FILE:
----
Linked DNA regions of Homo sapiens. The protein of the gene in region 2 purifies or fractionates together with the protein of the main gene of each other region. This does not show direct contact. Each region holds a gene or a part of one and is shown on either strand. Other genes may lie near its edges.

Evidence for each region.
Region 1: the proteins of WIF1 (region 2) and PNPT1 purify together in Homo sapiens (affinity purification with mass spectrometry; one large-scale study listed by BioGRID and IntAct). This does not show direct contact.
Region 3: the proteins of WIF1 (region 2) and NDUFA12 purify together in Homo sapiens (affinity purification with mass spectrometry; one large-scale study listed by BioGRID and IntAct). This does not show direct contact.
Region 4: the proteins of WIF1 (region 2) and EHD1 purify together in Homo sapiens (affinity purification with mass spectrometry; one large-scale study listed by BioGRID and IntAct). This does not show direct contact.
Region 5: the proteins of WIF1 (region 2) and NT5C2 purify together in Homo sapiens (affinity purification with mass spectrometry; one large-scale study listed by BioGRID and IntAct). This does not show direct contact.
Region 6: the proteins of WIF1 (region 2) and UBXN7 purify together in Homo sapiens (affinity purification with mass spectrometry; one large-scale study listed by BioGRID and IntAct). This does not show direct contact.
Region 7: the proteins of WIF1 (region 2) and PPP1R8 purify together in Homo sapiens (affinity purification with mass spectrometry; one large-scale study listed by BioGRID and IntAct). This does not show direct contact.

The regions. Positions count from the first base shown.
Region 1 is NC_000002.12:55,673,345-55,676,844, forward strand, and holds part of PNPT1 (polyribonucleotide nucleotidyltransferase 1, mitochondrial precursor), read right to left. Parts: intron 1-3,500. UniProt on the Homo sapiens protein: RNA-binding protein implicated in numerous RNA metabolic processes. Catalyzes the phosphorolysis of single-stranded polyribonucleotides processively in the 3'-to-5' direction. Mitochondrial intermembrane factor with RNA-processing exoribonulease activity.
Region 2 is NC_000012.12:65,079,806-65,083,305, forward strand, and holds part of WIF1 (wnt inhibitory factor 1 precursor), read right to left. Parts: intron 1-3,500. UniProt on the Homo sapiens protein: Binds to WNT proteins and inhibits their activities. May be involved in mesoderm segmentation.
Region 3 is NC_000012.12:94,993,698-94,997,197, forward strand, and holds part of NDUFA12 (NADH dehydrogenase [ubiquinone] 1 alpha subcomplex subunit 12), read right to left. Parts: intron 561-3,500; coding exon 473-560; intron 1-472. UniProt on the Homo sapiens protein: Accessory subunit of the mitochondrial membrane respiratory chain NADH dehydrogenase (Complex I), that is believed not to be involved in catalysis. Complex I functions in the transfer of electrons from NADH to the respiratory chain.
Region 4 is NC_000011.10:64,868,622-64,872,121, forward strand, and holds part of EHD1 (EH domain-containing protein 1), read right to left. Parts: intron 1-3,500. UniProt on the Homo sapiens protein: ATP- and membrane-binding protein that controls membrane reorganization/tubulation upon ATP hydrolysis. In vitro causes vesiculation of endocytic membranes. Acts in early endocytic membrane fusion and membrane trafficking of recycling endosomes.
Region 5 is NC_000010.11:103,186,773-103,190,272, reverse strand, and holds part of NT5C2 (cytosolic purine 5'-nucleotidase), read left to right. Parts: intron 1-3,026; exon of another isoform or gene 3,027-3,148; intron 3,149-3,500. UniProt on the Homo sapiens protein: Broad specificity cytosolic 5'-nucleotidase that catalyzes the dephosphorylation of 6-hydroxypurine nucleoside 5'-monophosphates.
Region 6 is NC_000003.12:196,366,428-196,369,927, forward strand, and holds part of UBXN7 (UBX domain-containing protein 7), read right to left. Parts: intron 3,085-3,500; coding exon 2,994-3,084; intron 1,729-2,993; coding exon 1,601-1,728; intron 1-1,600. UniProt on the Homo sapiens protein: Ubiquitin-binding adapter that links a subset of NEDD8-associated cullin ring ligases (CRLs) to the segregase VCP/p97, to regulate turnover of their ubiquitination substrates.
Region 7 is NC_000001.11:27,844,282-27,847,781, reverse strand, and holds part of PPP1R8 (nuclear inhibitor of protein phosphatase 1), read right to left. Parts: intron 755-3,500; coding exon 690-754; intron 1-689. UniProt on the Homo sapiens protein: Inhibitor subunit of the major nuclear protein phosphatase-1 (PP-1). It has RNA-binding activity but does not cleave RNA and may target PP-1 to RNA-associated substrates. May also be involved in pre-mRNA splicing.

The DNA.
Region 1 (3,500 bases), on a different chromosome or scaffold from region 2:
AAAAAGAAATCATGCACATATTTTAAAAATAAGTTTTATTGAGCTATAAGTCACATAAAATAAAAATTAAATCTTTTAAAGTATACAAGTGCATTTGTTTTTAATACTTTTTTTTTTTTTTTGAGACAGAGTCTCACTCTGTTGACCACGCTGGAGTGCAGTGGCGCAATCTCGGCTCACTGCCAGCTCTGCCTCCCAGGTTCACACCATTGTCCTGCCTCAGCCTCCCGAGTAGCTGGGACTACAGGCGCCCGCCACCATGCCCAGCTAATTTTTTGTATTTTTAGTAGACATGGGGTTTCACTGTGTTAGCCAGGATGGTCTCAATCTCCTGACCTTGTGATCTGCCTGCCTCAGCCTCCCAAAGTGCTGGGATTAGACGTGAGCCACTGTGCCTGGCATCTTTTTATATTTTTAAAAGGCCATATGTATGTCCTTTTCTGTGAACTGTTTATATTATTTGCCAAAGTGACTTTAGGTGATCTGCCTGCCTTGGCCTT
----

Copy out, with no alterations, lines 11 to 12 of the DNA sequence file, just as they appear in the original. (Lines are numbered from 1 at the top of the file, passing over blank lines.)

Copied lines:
Region 2 is NC_000012.12:65,079,806-65,083,305, forward strand, and holds part of WIF1 (wnt inhibitory factor 1 precursor), read right to left. Parts: intron 1-3,500. UniProt on the Homo sapiens protein: Binds to WNT proteins and inhibits their activities. May be involved in mesoderm segmentation.
Region 3 is NC_000012.12:94,993,698-94,997,197, forward strand, and holds part of NDUFA12 (NADH dehydrogenase [ubiquinone] 1 alpha subcomplex subunit 12), read right to left. Parts: intron 561-3,500; coding exon 473-560; intron 1-472. UniProt on the Homo sapiens protein: Accessory subunit of the mitochondrial membrane respiratory chain NADH dehydrogenase (Complex I), that is believed not to be involved in catalysis. Complex I functions in the transfer of electrons from NADH to the respiratory chain.